You can run Kubernetes straight from the code, but few companies have the nerves to do it. Instead, they turn to programs such as Red Hat’s OpenShift. These make orchestrating containers much easier. Now, with its most recent update, Red Hat OpenShift 4.10, is also adding artificial intelligence (AI) and machine learning (ML) functionality to its bag of tricks,
Red Hat is pulling this off by allying with Nvidia. Specifically, this latest OpenShift version is certified to work with NVIDIA AI Enterprise 2.0. Nvidia AI Enterprise is an AI software suite to get both experienced and new AI companies to quickly get to work on AI development and deployment. It does this by providing proven, open-sourced containers and frameworks. These are certified to run on common data center platforms from both Red Hat and VMware vSphere with Tanzu. This setup uses Nvidia Certified servers configured with GPUs or CPU only, either on-premise on the cloud. The idea is to give customers a ready-to-run AI platform so companies can focus on creating business value from AI, not on running the AI infrastructure.
Red Hat customers now deploy Red Hat OpenShift on NVIDIA-Certified Systems with Nvidia Enterprise AI software as well as on previously supported Nvidia DGX A100 systems, another high-performance AI workload compute system. This also enables organizations to quickly deploy an AI infrastructure to consolidate and accelerate the MLOps lifecycle.
Of course, there’s more to this latest OpenShift update than AI support. Red Hat OpenShift 4.10 also supports a wider spectrum of cloud-native workloads across the open hybrid cloud by supporting additional public clouds and hardware architectures. These new features and capabilities include:
Installer provisioned infrastructure (IPI) support for Azure Stack Hub and Alibaba Cloud and IBM Cloud, both available as a technology preview. Users can now use the IPI process for fully automated, integrated, one-click installation of OpenShift 4.
Running Red Hat OpenShift on Arm processors. Arm support will be available in two ways: full stack automation IPI for Amazon Web Services (AWS) and user provisioned (UPI) for bare-metal on pre-existing infrastructure.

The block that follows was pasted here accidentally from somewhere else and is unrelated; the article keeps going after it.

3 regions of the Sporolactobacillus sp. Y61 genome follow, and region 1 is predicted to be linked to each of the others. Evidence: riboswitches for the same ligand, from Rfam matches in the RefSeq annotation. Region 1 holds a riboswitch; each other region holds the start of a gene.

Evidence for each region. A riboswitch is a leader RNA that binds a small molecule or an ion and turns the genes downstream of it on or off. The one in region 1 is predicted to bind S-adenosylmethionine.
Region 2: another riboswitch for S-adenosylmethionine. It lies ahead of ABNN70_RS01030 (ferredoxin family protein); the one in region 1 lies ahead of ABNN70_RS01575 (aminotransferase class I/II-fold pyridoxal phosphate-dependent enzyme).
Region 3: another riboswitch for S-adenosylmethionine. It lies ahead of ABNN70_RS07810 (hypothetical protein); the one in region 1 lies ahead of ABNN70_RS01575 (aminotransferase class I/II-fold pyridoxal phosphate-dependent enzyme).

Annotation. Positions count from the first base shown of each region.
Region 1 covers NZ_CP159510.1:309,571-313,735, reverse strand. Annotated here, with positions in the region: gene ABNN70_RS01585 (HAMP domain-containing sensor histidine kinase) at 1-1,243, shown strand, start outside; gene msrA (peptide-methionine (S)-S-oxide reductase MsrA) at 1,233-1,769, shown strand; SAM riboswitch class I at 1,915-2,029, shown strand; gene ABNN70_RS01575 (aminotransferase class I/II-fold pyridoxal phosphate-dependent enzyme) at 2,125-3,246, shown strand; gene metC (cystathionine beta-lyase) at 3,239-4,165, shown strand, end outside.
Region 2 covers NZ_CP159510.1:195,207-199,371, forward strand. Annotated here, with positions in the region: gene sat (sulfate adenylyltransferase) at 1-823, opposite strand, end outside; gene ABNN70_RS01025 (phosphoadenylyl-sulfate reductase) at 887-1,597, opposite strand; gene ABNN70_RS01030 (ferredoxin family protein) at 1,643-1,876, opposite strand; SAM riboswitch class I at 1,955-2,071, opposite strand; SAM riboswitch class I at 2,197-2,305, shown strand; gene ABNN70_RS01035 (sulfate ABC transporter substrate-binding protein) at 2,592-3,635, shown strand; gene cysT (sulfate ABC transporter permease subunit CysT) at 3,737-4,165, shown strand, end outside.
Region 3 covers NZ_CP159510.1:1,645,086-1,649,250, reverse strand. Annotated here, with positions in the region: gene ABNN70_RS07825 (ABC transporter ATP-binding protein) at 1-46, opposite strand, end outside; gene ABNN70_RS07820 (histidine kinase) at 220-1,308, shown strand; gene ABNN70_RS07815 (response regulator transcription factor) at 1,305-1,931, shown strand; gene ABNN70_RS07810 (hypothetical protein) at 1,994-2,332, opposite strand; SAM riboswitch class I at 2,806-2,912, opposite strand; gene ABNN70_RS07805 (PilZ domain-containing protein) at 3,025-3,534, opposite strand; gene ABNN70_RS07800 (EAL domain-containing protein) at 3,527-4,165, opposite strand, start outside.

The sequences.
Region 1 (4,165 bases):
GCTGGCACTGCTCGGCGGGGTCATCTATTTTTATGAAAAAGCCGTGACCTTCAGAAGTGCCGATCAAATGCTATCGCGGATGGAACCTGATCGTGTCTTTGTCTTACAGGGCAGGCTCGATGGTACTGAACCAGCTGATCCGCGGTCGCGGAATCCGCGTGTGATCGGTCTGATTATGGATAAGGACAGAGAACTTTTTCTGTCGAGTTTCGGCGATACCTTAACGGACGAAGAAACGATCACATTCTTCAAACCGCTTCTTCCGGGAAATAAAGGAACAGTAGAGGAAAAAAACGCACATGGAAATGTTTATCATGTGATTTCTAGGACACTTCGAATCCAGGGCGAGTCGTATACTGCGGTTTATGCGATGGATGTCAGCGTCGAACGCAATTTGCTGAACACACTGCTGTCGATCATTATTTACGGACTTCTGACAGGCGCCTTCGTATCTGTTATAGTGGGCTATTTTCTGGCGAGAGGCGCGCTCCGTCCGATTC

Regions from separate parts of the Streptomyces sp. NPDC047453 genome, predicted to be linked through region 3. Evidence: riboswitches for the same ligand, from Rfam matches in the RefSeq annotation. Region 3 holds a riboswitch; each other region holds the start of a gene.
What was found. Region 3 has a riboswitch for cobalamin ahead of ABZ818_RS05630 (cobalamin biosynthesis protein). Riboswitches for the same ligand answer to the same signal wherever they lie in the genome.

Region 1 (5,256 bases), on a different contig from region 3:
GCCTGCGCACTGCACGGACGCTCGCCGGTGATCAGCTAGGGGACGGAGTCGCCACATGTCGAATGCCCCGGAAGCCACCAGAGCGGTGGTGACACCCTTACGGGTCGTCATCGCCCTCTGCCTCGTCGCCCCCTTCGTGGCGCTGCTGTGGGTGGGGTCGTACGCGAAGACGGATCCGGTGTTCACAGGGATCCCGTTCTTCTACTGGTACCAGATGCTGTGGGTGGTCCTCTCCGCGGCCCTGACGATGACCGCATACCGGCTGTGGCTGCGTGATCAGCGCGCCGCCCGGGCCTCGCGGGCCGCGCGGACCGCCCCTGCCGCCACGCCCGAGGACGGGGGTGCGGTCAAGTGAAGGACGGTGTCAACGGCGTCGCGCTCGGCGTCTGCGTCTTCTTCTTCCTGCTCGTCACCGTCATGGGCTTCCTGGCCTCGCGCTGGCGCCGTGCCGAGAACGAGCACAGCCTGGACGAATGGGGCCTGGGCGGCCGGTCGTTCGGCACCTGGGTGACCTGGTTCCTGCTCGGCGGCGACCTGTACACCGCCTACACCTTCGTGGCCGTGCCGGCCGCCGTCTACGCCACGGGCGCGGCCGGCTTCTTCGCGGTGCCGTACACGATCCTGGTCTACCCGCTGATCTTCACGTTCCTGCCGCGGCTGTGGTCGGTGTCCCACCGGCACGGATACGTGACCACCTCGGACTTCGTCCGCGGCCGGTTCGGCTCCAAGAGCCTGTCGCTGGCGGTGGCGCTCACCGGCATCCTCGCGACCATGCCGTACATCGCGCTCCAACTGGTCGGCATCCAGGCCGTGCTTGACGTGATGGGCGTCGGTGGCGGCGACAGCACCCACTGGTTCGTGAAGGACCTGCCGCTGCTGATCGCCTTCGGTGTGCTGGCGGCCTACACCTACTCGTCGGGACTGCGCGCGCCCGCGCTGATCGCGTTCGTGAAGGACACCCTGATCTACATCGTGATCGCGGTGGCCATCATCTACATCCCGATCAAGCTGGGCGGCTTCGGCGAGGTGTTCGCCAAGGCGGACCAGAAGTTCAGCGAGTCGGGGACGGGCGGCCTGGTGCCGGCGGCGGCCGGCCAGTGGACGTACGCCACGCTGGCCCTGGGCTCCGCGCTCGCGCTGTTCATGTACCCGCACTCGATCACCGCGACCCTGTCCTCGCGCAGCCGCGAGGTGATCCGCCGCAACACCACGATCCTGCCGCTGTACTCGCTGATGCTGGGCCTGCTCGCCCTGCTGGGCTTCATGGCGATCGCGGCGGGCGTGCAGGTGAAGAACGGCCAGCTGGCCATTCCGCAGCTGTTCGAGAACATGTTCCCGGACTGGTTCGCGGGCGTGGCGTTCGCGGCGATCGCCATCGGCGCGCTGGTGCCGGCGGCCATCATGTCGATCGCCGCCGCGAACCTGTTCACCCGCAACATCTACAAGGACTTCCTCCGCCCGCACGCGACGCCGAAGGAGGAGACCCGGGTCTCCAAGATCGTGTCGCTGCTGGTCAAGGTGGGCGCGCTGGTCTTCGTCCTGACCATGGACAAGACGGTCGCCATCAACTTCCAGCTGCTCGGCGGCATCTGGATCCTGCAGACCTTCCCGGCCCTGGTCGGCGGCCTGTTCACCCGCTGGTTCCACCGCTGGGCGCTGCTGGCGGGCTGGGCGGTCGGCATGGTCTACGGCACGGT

Red Hat OpenShift availability on NVIDIA LaunchPad. NVIDIA LaunchPad provides free access to curated labs for enterprise IT and AI professionals to experience Nvidia-accelerated systems and software.
Many customers have long been awaiting the day they could run OpenShift on ARM. It offers cost savings, reduced power consumption, and, in some scenarios, performance gains. It finally appeared as a beta last summer, and now it’s ready to run in production. As Eddie Ramirez, ARM’s vice president of Infrastructure Line of Business, said, “By adding support for Arm to OpenShift, Red Hat is providing software developers with compelling, new choices in AI processing and helping to unlock the benefits of high performing, cost-efficient Arm-based processors in hybrid cloud-based environments.”
The brand-new OpenSift also includes three new compliance operators so if your business works in retail, electrical utilities, or federal government contracting, you make certain your Kubernetes clusters comply with these standards.
Finally, OpenShift 4.10 has improved its security by making sandboxed containers, based on Kata containers, generally available. Sandboxed containers provide an optional additional layer of isolation for workloads with stringent application-level security requirements. This complements OpenShift’s older built-in security functionality such as SELinux, role-based access control (RBAC), projects, security context constraints (SCCs), and Kubernetes network policies.
Security improvements have also been made to keep OpenShift clusters running well in disconnected or air-gapped settings. With this, you can mirror OpenShift images and keep them up to date even though the clusters are usually disconnected.
NVIDIA Enterprise AI 2.0 on OpenShift 4.10 and OpenShift 4.10 are now generally available.